You sit back, look him in the eye and say you are unconcerned. You tell him that you view the buy-to-let loan as “non-core”.

If anybody did try this, they would be laughed at.

But, in many ways, this is how State-owned Permanent TSB finds itself behaving.

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Peripheral bonds back in vogue after Irish sale

Posted on by Sean Whelan

eurocoin

Decent yields – along with the ECB’s pledge to do whatever it takes to protect the euro – have made Irish bond attractive to investors once more

By Economics Correspondent Sean Whelan

The NTMA sells €3.75 billion worth of ten year bonds, and suddenly they are all at it!

Spain is to offer €242 billion worth of bonds to the market this year – Italy will seek to borrow €470 billion.  Both countries’ ten year bonds carry higher yields than Irish debt.

Of the bailout states, Portugal announced this week that it would “tap” an existing bond to raise €5 billion.

It’s the kind of ‘first step towards returning to the market’ seen in Ireland 18 months ago, and comes ahead of Portugal’s planned exit from its bailout programme in June.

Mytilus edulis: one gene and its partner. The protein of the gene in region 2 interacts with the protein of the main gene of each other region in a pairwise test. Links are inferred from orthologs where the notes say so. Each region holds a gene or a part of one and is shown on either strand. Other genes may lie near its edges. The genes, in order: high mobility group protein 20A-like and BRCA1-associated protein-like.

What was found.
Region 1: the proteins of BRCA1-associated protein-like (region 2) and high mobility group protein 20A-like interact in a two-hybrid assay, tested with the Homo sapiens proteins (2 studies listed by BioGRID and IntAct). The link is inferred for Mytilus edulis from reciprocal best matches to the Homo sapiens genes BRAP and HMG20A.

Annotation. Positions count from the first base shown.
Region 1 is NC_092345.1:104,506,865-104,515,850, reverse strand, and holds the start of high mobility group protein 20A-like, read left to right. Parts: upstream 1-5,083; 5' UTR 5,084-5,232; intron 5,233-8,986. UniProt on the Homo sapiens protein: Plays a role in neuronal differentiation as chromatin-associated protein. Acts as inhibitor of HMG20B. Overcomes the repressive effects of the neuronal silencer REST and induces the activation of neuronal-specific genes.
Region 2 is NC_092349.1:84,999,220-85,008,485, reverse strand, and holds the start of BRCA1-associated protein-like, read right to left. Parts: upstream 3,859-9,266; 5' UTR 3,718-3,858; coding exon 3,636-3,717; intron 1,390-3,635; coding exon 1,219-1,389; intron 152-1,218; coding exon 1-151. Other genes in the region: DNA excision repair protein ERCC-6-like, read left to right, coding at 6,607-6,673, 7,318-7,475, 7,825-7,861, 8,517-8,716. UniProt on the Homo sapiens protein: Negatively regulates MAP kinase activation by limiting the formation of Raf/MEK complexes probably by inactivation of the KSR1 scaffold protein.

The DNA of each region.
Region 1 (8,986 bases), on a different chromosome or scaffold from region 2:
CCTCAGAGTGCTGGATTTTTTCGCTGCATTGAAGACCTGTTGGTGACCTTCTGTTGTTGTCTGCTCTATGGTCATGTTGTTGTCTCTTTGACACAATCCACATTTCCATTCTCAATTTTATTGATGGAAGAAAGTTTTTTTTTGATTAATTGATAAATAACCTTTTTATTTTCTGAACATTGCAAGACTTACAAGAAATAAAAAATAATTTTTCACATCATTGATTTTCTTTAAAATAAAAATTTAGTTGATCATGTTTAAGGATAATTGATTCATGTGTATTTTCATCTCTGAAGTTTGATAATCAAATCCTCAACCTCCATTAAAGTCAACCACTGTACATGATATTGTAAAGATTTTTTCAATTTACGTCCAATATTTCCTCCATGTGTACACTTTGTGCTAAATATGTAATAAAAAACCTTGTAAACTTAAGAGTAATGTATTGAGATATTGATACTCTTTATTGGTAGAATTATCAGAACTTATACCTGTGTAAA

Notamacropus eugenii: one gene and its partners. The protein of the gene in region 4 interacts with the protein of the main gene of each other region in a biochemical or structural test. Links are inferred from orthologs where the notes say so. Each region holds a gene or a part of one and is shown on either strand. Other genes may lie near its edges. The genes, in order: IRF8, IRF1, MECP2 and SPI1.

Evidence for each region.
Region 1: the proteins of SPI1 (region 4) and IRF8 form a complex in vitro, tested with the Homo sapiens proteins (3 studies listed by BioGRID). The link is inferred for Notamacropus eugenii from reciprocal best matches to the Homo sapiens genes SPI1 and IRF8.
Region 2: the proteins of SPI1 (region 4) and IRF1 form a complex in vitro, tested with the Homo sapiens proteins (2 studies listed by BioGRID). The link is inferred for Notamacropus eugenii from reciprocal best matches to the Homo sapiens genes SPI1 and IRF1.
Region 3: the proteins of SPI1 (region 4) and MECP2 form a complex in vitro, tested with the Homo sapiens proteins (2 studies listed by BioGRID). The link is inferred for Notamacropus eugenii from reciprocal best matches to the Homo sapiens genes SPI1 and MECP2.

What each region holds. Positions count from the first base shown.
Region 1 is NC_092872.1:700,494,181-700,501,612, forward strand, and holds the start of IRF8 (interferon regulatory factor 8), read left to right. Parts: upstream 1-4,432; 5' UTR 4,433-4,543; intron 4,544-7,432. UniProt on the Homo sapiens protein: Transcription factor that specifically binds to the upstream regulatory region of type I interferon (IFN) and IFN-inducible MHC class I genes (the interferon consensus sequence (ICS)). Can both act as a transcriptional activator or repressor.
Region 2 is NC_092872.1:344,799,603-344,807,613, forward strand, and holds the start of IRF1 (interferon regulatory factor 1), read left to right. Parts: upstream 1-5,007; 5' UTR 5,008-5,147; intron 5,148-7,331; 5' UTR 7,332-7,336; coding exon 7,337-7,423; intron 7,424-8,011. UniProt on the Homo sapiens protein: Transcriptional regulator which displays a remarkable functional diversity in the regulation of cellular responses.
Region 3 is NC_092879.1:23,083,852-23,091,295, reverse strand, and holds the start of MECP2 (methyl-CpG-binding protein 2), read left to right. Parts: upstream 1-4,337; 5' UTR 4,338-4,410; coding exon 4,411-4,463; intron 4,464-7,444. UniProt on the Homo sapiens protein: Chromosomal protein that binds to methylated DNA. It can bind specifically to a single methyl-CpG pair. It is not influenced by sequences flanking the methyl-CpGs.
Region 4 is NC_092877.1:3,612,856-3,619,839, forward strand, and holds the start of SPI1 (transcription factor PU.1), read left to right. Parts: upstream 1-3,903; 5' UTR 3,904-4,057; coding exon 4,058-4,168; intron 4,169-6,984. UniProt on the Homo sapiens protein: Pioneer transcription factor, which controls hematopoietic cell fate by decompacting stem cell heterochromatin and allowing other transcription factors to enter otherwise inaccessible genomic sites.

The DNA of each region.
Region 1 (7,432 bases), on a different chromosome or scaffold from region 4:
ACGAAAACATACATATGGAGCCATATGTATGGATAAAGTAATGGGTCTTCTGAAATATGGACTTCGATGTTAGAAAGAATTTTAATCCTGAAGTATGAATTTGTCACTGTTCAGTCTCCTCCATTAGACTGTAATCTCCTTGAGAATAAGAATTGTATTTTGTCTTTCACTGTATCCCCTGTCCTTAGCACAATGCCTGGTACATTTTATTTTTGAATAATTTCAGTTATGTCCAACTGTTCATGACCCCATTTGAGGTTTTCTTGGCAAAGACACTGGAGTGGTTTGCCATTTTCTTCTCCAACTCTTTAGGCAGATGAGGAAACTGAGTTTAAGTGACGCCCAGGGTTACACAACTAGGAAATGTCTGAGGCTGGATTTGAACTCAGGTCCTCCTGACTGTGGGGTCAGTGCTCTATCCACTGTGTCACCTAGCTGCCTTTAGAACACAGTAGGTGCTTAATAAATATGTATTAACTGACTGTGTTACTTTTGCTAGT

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The price of using gold as a safe haven

Posted on by David Murphy

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The price of gold has fallen 35% from its peak in 2011

By Business Editor David Murphy

During the acute phase of Ireland’s financial crisis many people wondered if it was possible that the country would leave the euro.

It would be an exaggeration to say the financial problems are now fixed – but circumstances have certainly improved.

Consequently speculation about leaving the currency has ceased.

But it is worth considering some of the actions which were recommended to protect savings during those days, particular investing in gold.

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Chopra’s five lessons from the Irish bailout

Posted on by Sean Whelan

Ajai Chopra is retiring from the IMF after working there for three decades

Ajai Chopra is retiring from the IMF after working there for three decades

By Economics Correspondent Sean Whelan

In a survey article published by the International Monetary Fund on Thursday, 19th December, Ajai Chopra says “my involvement with Ireland over the past few years has been the capstone of a three-decade career at the IMF”.

From his Irish days, Mr Chopra has distilled five lessons.